My husband and dad built a white-walled room for me in the basement. We lit it so nicely with a lot of daylight bulbs and I am so happy when I’m in there working. My biggest essentials are good music (currently Alabama Shakes, John Coltrane, and Sufjan Stevens), piles of mediums to choose from, and lots of blank panels. I like to work in batches of paintings, so I can tinker with something while others are drying.

Has there ever been a book/essay/poem/film/etc that totally changed or influenced you? What are you reading right now?
Yes! I first read Mary Oliver’s poem “The Summer Day” as a first year grad student, and I think of it often. The line “Tell me, what is it you plan to do with your one wild and precious life?“ is so powerful. It helps me feel a little better about my enormous student loans (ha).

Books that I’m in the middle of right now: The Heroine Paint: After Frankenthaler, Felicity by Mary Oliver, Daybook: The Journal of an Artist by Anne Truitt, and The Empathy Exams by Leslie Jamison.

What are some of the artists that you look at feel that your work is in dialogue with?
I’m currently really enamored with the work of Hilma af Klint, Amy Sillman, Lois Dodd, Allison Miller, Betty Woodman, and Thomas Nozkowski though I’m not sure my work is in dialogue with each of them.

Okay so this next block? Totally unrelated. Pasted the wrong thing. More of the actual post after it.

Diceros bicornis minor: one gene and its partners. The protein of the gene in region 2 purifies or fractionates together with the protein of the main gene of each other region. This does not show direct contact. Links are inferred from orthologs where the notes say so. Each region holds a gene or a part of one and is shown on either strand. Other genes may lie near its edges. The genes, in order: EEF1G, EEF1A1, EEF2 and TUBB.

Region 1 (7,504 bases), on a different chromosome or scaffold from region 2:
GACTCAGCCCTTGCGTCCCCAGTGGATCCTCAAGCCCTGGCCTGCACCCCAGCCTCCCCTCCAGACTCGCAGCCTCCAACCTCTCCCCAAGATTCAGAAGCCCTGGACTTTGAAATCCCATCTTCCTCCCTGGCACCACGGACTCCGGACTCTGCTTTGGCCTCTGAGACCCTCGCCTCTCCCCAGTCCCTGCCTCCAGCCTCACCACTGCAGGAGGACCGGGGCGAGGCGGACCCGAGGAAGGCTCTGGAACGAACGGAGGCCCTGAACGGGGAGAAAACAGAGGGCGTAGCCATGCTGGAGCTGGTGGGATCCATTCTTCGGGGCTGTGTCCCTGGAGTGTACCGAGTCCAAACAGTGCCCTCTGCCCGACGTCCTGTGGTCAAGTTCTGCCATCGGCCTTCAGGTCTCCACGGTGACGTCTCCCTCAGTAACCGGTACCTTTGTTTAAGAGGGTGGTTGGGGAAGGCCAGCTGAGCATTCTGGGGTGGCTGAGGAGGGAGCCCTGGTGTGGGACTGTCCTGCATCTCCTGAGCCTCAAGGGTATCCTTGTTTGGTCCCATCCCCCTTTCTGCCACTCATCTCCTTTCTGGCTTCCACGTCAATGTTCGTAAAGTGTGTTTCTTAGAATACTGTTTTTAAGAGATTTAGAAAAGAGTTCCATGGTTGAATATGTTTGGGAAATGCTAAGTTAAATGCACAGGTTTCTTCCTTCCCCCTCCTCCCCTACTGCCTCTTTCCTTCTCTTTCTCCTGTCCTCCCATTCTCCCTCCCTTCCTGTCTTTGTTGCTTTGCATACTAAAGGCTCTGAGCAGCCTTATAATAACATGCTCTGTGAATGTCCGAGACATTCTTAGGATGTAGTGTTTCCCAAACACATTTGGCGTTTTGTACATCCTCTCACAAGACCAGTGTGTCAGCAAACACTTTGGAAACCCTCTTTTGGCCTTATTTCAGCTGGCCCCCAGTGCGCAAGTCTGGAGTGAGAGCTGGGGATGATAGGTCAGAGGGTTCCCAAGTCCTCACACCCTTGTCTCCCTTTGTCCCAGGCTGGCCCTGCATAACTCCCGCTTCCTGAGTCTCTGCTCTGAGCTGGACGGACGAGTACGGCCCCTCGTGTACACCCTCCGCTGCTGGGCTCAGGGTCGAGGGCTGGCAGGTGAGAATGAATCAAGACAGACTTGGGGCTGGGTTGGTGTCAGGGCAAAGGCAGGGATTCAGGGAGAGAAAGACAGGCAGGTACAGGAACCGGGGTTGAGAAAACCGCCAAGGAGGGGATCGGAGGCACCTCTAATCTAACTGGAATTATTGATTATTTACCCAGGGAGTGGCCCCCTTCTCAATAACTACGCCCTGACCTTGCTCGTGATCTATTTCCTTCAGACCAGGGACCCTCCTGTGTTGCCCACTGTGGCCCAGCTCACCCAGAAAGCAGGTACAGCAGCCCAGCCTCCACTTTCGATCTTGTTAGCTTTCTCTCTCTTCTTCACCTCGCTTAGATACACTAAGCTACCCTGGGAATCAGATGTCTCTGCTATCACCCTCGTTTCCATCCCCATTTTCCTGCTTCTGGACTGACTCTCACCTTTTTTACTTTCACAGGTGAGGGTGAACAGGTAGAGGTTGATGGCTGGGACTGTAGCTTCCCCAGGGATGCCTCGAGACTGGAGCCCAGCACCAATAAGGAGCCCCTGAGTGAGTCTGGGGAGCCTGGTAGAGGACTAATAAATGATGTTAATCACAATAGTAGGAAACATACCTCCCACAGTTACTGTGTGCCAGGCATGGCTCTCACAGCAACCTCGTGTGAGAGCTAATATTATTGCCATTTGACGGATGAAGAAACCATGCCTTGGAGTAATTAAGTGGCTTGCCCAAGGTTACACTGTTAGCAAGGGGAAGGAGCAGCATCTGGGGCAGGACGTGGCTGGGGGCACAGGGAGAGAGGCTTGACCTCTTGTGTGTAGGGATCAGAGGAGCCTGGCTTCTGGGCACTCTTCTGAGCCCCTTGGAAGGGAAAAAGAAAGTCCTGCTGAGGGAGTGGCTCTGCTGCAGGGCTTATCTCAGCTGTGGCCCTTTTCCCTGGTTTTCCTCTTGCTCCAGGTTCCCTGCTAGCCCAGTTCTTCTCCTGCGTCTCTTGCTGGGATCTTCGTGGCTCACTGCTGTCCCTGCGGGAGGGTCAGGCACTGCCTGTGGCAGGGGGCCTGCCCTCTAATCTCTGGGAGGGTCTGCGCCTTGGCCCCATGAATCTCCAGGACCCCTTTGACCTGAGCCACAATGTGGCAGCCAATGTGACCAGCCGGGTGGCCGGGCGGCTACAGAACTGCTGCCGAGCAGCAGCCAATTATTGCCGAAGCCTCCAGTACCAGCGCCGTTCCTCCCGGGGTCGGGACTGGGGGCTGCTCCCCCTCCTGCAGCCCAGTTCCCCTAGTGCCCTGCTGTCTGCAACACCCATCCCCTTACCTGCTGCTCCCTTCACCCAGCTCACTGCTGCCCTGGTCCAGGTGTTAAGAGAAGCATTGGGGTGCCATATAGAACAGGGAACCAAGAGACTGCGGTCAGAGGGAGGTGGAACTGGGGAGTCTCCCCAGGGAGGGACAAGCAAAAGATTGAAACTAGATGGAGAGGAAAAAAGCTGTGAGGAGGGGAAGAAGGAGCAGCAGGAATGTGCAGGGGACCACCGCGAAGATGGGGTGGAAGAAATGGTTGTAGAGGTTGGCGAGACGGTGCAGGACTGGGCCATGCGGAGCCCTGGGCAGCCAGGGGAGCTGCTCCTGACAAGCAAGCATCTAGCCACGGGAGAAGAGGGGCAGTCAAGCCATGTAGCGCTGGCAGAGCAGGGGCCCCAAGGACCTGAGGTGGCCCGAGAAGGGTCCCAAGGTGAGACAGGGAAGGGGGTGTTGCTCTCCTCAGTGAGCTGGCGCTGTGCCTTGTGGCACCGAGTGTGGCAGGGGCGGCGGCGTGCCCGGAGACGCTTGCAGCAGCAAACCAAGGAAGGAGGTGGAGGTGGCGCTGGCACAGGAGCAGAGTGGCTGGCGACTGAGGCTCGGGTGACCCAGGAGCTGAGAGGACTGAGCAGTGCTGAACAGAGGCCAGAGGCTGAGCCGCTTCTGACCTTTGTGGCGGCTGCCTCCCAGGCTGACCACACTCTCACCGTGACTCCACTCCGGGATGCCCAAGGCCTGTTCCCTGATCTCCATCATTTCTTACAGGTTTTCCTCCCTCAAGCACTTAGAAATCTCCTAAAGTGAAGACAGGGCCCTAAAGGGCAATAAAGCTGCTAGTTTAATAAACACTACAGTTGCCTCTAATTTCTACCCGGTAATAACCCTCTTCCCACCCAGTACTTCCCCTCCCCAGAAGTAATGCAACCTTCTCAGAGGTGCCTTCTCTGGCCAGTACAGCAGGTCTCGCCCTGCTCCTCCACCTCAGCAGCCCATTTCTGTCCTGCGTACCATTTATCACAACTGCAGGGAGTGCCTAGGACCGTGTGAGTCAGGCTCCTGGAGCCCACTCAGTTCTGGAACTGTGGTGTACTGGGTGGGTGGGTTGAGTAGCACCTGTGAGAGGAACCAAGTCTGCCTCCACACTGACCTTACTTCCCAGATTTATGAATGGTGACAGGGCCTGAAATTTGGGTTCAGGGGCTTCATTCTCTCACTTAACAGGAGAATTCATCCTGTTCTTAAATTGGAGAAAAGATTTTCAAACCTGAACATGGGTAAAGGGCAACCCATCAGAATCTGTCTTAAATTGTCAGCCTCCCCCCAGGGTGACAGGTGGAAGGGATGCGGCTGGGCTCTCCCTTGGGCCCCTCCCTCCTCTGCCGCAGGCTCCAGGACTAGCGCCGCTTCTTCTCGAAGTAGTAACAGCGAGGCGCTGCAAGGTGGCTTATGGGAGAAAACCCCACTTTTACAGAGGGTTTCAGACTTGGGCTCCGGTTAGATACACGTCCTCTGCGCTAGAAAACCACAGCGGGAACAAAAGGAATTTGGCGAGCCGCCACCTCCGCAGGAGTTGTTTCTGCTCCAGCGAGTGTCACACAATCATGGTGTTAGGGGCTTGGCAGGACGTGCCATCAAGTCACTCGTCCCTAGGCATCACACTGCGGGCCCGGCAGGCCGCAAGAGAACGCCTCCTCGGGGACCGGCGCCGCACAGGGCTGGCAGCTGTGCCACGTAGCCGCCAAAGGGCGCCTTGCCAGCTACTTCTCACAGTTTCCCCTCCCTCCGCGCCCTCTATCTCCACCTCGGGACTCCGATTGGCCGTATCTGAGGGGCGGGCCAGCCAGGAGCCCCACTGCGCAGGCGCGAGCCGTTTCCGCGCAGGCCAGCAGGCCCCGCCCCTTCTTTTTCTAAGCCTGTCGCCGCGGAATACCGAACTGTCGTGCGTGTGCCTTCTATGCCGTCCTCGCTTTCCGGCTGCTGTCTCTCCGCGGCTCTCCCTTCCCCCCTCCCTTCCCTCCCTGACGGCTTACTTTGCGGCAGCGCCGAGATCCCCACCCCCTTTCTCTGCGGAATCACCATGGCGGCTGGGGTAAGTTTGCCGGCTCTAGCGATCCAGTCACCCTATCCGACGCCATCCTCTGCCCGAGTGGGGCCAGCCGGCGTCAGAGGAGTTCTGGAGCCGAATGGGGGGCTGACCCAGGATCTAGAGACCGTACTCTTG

On your website, you call a  group of work called Treats. Can you talk a bit about this series and what makes them different from the other bodies of work?
It started as a group of thirty 6”x6” paintings for a show in Virginia but I had so much fun working on a small scale that I made dozens more. They’re snack-sized colorful and glittery little guys, so “treats” seemed appropriate.

Do you have any advice for recent grads that are looking for teaching jobs, transitioning out of graduate school, or looking to begin their career as studio artists?
I think the main thing is to keep working, no matter what. Set up a studio in your dining room if you have to (I worked in mine for a year!). Just keep the momentum going.

As an artist, what is your relationship with social media? Do you have a favorite or least-favorite platform?
As an introvert, I have a love/hate relationship with social media. Instagram is my favorite, though. It’s fun to connect with other artists and get peeks into their studios and processes. Facebook is my least favorite as it’s just so over-saturated and hard to control all of the information that you’re seeing.

Can you tell us a bit about your exhibition, Sugar Sugar?
Sugar Sugar was a solo show at the Burnet Gallery in downtown Minneapolis in the summer of 2015. I showed work that had been created as a new mom, and I was so proud that I put my baby in a sling and kept painting. It was a hard adjustment, but it worked out fine.

Do you have any exciting news or shows coming up?
I have a collage at the Affordable Art Fair in NYC with Uprise Art at the end of this month, work in a group show at James May Gallery in Wisconsin this August, and a pending two person show in Minneapolis next spring.

Thanks so much for sharing your work and talking with us!

To find out more about Ashely and her work, check out her website.